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Common Divisor

Age 16 to 18
Challenge Level
 
Part A: What is the largest integer that divides $1^3 - 1$, $2^3 - 2$, $3^3 - 3$, $4^3 - 4$, $n^3 - n$?
Note that in their solutions, some people use the notation $3|12$ to mean "3 is a multiple of 12" or "3 divides 12"
 
Wiktor from LAE Tottenham in the UK, Mahdi from Mahatma Gandhi International School in India, Nikita from Jersey College for Girls in Jersey and David sent in similar answers. This is Wiktor's work:
 
 
 
Part B: What is the largest integer that divides $1^5 - 1^3$, $2^5 - 2^3$, $3^5 - 3^3$,$4^5 - 4^3$  and $n^5 - n^3$?
 
Nikita, David, Wiktor and Mahdi all began in the same way. This is Nikita's work:
 
 
Mahdi's proof is very similar, but David proved the statement without writing out the cases algebraically. David wrote:
$n^5-n^3 = n^3(n+1)(n-1)$
If $n$ is even, $8|n^3$
If $n$ is odd, then one of $(n-1), (n+1)$ is divisibly by $4$ and the other is divisible by $2$. So $(n-1)n^3(n+1)$ is necessarily divisible by $8.$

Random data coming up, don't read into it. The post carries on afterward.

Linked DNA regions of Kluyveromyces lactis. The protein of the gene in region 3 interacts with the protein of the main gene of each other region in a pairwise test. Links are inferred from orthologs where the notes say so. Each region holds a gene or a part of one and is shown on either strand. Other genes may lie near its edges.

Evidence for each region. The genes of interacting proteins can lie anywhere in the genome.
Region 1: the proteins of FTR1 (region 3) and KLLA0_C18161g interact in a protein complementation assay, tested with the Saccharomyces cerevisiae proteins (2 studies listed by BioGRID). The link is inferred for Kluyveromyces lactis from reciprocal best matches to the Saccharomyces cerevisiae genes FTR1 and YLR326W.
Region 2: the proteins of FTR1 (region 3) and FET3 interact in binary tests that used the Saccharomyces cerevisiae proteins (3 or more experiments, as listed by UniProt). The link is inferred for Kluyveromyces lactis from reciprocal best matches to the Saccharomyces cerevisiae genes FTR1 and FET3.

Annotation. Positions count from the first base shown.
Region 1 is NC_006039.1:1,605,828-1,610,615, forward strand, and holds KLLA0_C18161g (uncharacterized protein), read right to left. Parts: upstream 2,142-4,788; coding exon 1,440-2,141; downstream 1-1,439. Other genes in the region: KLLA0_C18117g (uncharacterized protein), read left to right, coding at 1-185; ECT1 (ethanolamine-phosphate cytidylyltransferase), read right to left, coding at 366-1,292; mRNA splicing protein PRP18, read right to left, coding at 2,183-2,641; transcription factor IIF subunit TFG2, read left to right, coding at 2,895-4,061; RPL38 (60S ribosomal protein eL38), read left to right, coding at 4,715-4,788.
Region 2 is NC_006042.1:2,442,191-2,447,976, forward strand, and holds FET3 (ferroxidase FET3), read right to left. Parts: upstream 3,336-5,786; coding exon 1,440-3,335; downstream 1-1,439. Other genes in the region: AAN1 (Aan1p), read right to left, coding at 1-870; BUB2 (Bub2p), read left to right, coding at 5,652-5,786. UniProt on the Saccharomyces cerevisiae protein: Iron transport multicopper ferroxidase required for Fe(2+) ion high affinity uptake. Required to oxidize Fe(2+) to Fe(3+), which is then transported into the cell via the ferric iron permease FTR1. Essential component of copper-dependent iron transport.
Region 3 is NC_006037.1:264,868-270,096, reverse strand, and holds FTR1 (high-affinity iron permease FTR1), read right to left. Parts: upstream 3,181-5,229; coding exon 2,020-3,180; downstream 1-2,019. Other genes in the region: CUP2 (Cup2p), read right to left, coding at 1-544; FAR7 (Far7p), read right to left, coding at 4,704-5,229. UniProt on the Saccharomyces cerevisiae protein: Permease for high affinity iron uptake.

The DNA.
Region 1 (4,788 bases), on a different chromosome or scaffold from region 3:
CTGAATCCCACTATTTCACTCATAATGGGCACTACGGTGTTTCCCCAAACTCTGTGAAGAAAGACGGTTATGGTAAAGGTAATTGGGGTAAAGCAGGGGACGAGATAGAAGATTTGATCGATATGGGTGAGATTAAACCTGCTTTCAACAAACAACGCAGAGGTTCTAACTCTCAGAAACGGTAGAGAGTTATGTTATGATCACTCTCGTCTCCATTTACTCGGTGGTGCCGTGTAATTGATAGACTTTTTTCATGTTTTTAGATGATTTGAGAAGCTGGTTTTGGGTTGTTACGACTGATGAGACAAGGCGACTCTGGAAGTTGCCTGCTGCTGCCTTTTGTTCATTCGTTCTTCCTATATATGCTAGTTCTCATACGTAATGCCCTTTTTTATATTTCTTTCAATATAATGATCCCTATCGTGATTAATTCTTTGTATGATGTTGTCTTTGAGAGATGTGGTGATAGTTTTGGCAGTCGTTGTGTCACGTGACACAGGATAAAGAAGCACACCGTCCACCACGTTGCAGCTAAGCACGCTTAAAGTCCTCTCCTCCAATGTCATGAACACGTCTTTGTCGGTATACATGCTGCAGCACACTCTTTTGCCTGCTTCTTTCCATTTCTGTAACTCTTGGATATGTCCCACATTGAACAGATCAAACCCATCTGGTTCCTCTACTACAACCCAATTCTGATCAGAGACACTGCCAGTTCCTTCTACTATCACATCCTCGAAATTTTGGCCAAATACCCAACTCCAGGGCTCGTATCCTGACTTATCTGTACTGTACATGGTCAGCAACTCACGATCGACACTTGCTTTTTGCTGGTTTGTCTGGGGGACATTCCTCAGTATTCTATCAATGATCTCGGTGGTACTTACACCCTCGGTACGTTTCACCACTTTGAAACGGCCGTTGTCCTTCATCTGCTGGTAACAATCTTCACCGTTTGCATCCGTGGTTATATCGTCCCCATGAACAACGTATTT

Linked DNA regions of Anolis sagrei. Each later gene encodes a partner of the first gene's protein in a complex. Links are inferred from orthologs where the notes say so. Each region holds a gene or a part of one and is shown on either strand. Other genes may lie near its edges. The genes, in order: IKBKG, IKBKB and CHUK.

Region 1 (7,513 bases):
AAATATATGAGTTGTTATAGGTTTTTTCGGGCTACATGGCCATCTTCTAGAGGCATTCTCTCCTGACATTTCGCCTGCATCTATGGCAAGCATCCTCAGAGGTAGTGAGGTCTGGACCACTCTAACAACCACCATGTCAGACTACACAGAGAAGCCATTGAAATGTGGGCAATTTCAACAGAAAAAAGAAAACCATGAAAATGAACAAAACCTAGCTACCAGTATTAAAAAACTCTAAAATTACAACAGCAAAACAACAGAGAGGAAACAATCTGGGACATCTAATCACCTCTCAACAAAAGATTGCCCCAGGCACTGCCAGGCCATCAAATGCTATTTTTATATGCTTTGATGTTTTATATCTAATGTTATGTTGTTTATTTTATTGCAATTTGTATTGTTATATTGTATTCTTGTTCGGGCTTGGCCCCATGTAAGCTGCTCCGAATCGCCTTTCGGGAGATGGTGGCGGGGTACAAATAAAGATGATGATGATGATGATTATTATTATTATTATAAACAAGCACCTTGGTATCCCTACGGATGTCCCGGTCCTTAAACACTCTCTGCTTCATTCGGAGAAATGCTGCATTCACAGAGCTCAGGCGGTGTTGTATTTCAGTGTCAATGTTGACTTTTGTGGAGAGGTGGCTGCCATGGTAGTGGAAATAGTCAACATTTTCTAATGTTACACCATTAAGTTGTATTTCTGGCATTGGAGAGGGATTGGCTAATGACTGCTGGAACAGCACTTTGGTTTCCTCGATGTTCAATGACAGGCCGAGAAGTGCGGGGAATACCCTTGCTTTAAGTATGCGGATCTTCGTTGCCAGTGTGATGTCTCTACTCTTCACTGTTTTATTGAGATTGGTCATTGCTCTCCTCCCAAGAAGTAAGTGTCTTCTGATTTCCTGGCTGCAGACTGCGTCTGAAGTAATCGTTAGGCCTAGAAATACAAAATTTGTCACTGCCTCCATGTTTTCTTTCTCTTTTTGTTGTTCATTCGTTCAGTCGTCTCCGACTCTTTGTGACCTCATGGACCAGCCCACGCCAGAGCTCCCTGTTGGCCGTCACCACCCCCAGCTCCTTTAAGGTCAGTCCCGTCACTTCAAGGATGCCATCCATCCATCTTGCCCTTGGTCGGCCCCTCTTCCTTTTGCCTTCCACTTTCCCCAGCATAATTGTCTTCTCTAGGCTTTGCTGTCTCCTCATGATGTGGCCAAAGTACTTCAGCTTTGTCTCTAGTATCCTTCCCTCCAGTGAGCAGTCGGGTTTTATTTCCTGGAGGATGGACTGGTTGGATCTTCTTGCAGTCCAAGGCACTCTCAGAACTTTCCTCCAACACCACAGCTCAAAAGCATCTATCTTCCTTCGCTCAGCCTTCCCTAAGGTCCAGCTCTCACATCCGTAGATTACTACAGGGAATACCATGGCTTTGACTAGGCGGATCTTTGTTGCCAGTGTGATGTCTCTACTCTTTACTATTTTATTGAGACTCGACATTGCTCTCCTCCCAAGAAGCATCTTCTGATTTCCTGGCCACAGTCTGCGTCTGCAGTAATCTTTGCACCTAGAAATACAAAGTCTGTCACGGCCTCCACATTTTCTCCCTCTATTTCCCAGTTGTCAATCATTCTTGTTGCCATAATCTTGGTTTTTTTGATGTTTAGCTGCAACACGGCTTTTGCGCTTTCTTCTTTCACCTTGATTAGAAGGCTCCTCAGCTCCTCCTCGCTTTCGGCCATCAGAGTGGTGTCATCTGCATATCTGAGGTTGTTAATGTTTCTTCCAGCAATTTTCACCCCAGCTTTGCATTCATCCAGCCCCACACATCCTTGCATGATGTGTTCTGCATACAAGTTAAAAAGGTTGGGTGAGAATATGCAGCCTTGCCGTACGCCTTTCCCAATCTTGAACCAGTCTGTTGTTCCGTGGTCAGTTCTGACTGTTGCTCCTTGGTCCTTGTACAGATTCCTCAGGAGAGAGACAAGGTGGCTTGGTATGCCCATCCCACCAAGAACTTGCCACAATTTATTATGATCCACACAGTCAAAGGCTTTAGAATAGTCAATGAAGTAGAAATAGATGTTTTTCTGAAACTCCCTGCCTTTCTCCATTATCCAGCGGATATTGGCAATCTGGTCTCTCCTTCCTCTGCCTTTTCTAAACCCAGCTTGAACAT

Part C: Find the largest integer which divides every member of the following sequence: $$ 1^5-1,\ 2^5-2,\ 3^5-3,\cdots\, n^5-n.$$
 
Nikita, David and Mahdi's work all begins in the same way. This is Mahdi's work:
 
David considered five cases without writing them out algebraically:
 
$n^5-n=(n-1)n(n+1)(n^2+1)$
If $n\equiv 0 \text{     (mod 5})$ then $5|n$
If $n\equiv 1 \text{     (mod 5})$ then $5|n-1$
If $n\equiv \pm 2 \text{     (mod 5})$ then $5|n^2+1$ (which means $n\equiv 2 \text{ (mod 5})$ or $n\equiv 3 \text{    (mod 5)}$
If $n\equiv 4 \text{   (mod 5})$ then $5|n+1$
 
Nikita used the same idea but on the unfactorised expression:
 
 
Wiktor used proof by induction:
 
Wiktor has shown that whenever $k^5 - k$ is a multiple of $5$, $(k+1)^5 - (k+1)$ is also a multiple of $5$. This means that for each term in the sequence that is a multiple of $5$, the following term is also a multiple of $5$. Since the first few terms are multiples of $5$, this means that all the terms in the sequence must be multiples of $5$.
 
 
Part D: Show that $2^{2n} -1$ can always be divided by three.
 
Wiktor, Mahdi and Sahin sent in very similar proofs. This is Sahin's work:
 
 
Nikita and Wiktor sent in a different proof. This is Nikita's work:
 
(for all positive integers $n$)
 
David sent in a different proof, using modular arithmetic. My maths teacher would have said it's like using a sledgehammer to crack an egg: